United States District Court, W.D. Washington, Tacoma
LESLIE G. KINNEY, Plaintiff,
CENTRAL INTELLIGENCE AGENCY, Defendant.
ORDER GRANTING DEFENDANT'S MOTION FOR SUMMARY
BENJAMIN H. SETTLE United States District Judge
matter comes before the Court on Defendant Central
Intelligence Agency's (“CIA”) motion for
summary judgment. Dkt. 15. The Court has considered the
pleadings filed in support of and in opposition to the motion
and the remainder of the file and hereby grants the motion
for the reasons stated herein.
August 3, 2015, Leslie G. Kinney (“Plaintiff”)
submitted a FOIA request to the CIA seeking “the
personnel file, and any and all other documents”
related to James Harold Nichols (“Nichols”). Dkt.
16-1. On September 3, 2013, the CIA responded to the FOIA
request, explaining that (1) their “processing included
a search for records that would reveal an openly acknowledged
Agency affiliation . . . and did not locate any responsive
records, ” and (2) they could “neither confirm
nor deny the existence or nonexistence of records responsive
to [the] request.” Dkt. 16-2. On September 15, 2015,
Plaintiff administratively appealed the CIA's decision.
Dkt. 16-3. On April 21, 2016, Defendant denied the appeal.
September 12, 2016, Plaintiff filed his complaint alleging
that Defendant has wrongfully refused to provide information
pursuant to a request under the Freedom of Information Act, 5
U.S.C. § 552 et seq. (“FOIA”). Id.
On December 20, 2016, the CIA answered. Dkt. 6. On March 1,
2017, the CIA moved for summary judgment. Dkt. 15. On March
15, 2017, Plaintiff responded. Dkt. 18. On March 24, 2017,
the CIA replied. Dkt. 20. On March 28, 2017, Plaintiff filed
a surreply. Dkt. 21.
seeks to compel the release of any CIA personnel files and
all other documents related to Nichols. Dkt. 1. The CIA moves
for summary judgment on the basis that it has performed an
adequate search revealing that there are no records that
would demonstrate an openly acknowledged CIA affiliation with
Nichols and that any records that would reveal the existence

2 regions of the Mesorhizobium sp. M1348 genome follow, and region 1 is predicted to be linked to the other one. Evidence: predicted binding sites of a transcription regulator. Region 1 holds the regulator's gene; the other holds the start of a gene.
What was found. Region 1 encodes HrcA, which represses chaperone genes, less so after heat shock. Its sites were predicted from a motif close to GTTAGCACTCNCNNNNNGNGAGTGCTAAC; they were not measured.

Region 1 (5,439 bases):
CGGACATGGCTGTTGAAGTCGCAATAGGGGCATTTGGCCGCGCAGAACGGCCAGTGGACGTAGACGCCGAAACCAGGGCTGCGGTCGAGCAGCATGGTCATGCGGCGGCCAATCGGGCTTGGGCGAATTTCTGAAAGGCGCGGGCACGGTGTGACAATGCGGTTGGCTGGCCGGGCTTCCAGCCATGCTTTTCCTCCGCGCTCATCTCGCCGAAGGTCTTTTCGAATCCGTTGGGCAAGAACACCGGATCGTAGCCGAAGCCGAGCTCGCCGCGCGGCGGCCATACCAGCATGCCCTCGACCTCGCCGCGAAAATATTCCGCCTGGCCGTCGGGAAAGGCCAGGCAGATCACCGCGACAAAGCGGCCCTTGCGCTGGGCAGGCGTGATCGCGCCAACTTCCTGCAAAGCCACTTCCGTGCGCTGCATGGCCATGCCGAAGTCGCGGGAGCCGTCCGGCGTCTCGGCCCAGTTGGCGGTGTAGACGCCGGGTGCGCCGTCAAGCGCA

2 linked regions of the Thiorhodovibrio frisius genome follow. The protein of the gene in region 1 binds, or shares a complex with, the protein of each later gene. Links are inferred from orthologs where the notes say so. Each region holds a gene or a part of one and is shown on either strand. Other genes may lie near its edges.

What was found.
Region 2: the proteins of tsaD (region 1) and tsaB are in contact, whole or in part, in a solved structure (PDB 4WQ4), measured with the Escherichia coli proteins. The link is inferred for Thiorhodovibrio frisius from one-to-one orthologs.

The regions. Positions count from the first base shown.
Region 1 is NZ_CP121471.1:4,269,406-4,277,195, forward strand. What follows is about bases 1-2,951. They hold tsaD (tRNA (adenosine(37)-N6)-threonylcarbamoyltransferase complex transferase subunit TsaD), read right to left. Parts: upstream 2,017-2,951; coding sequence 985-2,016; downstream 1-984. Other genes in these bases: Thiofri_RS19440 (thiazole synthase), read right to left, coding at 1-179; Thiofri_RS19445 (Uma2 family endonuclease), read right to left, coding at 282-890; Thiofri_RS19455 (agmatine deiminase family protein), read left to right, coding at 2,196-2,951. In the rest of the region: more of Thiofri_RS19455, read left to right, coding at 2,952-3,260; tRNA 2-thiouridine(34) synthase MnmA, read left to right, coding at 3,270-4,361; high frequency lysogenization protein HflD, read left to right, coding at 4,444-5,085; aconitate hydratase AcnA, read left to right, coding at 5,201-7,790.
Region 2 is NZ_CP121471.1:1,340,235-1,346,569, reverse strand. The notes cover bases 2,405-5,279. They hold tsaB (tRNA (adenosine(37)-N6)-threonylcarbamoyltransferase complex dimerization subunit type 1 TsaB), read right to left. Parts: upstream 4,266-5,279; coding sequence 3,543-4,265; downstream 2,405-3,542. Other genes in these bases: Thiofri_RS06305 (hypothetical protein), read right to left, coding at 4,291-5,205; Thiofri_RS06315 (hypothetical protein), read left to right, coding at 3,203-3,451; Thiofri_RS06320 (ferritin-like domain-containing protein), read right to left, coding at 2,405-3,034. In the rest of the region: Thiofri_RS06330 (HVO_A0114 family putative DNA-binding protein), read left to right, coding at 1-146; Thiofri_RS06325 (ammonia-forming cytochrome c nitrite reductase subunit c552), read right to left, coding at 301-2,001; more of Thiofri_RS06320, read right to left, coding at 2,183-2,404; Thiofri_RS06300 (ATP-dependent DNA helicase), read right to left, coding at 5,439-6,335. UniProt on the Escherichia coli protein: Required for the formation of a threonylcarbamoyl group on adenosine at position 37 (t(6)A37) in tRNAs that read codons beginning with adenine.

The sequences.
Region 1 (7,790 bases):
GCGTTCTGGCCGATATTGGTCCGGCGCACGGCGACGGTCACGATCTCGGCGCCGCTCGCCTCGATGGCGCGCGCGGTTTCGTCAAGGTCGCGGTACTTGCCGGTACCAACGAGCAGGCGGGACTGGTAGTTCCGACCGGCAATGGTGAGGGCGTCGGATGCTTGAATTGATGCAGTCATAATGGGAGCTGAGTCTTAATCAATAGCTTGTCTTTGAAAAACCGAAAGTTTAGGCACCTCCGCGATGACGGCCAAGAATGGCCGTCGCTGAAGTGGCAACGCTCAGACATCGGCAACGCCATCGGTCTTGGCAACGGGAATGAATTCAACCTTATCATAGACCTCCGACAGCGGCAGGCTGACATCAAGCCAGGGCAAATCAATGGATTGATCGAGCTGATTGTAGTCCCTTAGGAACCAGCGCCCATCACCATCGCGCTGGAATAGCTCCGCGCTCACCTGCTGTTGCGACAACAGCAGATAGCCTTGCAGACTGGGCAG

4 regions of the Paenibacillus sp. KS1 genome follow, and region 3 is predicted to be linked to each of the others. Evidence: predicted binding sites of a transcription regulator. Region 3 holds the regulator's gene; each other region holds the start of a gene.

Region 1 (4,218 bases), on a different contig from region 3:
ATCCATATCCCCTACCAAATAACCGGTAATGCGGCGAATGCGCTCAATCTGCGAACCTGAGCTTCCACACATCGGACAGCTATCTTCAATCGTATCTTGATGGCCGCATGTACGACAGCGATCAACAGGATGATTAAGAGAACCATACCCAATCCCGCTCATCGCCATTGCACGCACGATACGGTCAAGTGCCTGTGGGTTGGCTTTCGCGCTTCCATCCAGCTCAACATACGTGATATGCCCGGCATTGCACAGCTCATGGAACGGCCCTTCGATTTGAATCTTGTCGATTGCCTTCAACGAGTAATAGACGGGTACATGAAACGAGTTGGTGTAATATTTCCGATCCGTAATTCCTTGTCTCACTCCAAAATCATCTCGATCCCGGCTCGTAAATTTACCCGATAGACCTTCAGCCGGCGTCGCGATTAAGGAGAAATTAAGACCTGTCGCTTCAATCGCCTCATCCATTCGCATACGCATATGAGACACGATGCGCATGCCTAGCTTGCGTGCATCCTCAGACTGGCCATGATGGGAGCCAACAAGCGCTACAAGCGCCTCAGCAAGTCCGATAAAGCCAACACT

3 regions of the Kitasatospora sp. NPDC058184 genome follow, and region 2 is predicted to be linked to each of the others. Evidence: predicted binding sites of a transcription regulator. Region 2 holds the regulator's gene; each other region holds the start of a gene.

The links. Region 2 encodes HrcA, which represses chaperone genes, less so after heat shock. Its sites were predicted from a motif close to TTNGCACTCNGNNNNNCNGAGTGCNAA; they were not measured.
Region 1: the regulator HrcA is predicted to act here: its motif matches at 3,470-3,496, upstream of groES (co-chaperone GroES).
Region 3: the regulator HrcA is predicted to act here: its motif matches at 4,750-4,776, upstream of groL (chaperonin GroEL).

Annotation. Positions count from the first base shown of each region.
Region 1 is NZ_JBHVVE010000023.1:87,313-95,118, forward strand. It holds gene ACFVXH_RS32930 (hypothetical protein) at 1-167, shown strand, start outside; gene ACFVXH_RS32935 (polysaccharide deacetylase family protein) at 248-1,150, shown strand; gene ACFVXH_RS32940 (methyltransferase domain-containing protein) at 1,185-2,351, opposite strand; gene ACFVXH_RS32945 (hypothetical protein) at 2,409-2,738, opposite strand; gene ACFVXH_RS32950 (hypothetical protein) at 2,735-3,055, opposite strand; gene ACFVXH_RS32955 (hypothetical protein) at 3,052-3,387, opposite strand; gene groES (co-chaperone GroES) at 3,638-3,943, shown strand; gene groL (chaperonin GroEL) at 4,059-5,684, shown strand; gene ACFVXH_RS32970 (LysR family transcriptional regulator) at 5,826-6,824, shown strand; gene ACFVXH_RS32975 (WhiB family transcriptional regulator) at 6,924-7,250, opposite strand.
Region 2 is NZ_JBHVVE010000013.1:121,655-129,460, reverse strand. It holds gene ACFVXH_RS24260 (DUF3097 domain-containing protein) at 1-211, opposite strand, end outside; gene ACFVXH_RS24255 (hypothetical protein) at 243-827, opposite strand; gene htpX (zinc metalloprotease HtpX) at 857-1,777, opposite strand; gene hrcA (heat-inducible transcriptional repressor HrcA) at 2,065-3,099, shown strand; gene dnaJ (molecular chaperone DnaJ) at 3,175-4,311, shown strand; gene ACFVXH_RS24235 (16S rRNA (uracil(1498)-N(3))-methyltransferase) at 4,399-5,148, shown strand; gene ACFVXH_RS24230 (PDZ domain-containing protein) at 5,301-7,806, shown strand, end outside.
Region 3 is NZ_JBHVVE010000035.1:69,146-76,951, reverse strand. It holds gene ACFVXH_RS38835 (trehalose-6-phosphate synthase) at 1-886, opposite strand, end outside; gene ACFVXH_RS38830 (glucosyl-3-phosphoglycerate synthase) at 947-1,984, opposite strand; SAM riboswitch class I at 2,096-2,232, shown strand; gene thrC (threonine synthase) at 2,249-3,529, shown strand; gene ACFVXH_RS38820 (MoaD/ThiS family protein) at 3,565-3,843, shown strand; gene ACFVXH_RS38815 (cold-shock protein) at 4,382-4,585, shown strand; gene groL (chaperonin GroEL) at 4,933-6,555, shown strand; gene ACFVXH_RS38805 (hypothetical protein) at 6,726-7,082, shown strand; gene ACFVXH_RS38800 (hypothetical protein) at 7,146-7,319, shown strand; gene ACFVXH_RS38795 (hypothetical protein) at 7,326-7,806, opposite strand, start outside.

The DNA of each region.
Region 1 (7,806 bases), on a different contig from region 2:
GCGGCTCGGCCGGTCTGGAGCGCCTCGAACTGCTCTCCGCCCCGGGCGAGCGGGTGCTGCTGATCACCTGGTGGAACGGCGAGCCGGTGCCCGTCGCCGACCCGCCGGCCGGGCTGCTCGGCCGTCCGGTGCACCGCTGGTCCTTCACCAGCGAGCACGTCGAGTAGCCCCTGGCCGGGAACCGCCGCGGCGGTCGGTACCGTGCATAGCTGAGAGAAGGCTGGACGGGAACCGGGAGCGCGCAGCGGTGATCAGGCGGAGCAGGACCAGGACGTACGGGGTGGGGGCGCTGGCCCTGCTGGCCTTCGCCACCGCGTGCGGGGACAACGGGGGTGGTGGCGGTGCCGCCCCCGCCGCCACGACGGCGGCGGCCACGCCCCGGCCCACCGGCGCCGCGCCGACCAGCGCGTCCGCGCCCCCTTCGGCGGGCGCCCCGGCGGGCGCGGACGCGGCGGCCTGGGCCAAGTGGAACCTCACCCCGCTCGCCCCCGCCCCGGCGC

or nonexistence of a classified CIA affiliation are protected
from disclosure under 5 U.S.C. §§ 552(b)(1),
The CIA's Glomar Response
“Glomar” response originated from a case dealing
with a FOIA request pertaining to the Hughes Glomar
Explorer, an oceanic research vessel. See Phillippi
v. C.I.A., 546 F.2d 1009 (D.C. Cir. 1975). In that case,
the requestor issued a FOIA request to determine if the
vessel was owned by the United States. Id. As a
result of the case, the D.C. Circuit established that, when
the “existence or nonexistence of the requested records
was itself a classified fact exempt from disclosure under
Sections (b)(1) and (3) of FOIA, ” an agency could
refuse to either confirm or deny the existence of requested
records and issue a public affidavit that explains, in as
much detail as possible, the basis for the agency's
claim. Id. at 1013.
U.S.C. § 552(b)(1), material classified as secret in the
interest of national security or foreign policy may be exempt
from disclosure. Under 5 U.S.C. § 552(b)(3), material
specifically exempted by statute is also exempt from FOIA
requirements. “The CIA bears the burden of proving the
applicability of the exemption.” Berman v.
C.I.A., 501 F.3d 1136, 1140 (9th Cir. 2007). “In
evaluating a claim for exemption, a district court must
accord ‘substantial weight' to CIA affidavits,
provided the justifications for nondisclosure are not
controverted by contrary evidence in the record or by
evidence of CIA bad faith.” Minier v. C.I.A,
88 F.3d 796, 800 (9th Cir. 1996) (quotation omitted).
“When the Agency's position is that it can neither
confirm nor deny the existence of the requested records,
there are no relevant documents for the court to examine